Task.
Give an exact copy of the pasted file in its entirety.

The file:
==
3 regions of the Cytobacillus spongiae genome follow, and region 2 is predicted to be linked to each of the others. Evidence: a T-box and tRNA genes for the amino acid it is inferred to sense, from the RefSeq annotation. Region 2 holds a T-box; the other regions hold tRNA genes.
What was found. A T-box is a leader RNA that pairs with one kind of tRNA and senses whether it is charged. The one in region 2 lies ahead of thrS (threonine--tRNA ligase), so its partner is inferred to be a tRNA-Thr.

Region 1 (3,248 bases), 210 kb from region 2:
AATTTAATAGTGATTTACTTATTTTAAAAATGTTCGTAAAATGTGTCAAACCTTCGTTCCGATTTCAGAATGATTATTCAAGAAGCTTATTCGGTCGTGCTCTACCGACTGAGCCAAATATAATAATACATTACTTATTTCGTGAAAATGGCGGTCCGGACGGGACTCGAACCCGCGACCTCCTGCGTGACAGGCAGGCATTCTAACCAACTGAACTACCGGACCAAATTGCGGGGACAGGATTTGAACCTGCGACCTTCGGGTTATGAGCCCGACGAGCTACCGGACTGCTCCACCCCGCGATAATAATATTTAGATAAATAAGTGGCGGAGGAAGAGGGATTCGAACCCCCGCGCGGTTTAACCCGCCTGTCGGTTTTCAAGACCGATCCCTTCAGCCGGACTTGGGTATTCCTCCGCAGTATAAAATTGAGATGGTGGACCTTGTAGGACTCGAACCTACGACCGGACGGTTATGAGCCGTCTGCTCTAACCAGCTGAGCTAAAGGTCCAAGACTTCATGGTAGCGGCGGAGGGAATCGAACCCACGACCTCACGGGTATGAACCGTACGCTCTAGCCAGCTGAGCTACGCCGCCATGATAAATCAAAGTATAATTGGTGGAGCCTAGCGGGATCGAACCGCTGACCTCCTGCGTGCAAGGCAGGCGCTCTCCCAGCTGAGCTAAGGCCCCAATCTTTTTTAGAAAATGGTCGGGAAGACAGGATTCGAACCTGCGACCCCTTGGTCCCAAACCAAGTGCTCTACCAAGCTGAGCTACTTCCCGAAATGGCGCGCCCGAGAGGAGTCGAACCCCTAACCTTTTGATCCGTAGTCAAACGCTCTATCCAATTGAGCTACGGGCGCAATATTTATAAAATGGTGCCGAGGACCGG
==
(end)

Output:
3 regions of the Cytobacillus spongiae genome follow, and region 2 is predicted to be linked to each of the others. Evidence: a T-box and tRNA genes for the amino acid it is inferred to sense, from the RefSeq annotation. Region 2 holds a T-box; the other regions hold tRNA genes.
What was found. A T-box is a leader RNA that pairs with one kind of tRNA and senses whether it is charged. The one in region 2 lies ahead of thrS (threonine--tRNA ligase), so its partner is inferred to be a tRNA-Thr.

Region 1 (3,248 bases), 210 kb from region 2:
AATTTAATAGTGATTTACTTATTTTAAAAATGTTCGTAAAATGTGTCAAACCTTCGTTCCGATTTCAGAATGATTATTCAAGAAGCTTATTCGGTCGTGCTCTACCGACTGAGCCAAATATAATAATACATTACTTATTTCGTGAAAATGGCGGTCCGGACGGGACTCGAACCCGCGACCTCCTGCGTGACAGGCAGGCATTCTAACCAACTGAACTACCGGACCAAATTGCGGGGACAGGATTTGAACCTGCGACCTTCGGGTTATGAGCCCGACGAGCTACCGGACTGCTCCACCCCGCGATAATAATATTTAGATAAATAAGTGGCGGAGGAAGAGGGATTCGAACCCCCGCGCGGTTTAACCCGCCTGTCGGTTTTCAAGACCGATCCCTTCAGCCGGACTTGGGTATTCCTCCGCAGTATAAAATTGAGATGGTGGACCTTGTAGGACTCGAACCTACGACCGGACGGTTATGAGCCGTCTGCTCTAACCAGCTGAGCTAAAGGTCCAAGACTTCATGGTAGCGGCGGAGGGAATCGAACCCACGACCTCACGGGTATGAACCGTACGCTCTAGCCAGCTGAGCTACGCCGCCATGATAAATCAAAGTATAATTGGTGGAGCCTAGCGGGATCGAACCGCTGACCTCCTGCGTGCAAGGCAGGCGCTCTCCCAGCTGAGCTAAGGCCCCAATCTTTTTTAGAAAATGGTCGGGAAGACAGGATTCGAACCTGCGACCCCTTGGTCCCAAACCAAGTGCTCTACCAAGCTGAGCTACTTCCCGAAATGGCGCGCCCGAGAGGAGTCGAACCCCTAACCTTTTGATCCGTAGTCAAACGCTCTATCCAATTGAGCTACGGGCGCAATATTTATAAAATGGTGCCGAGGACCGG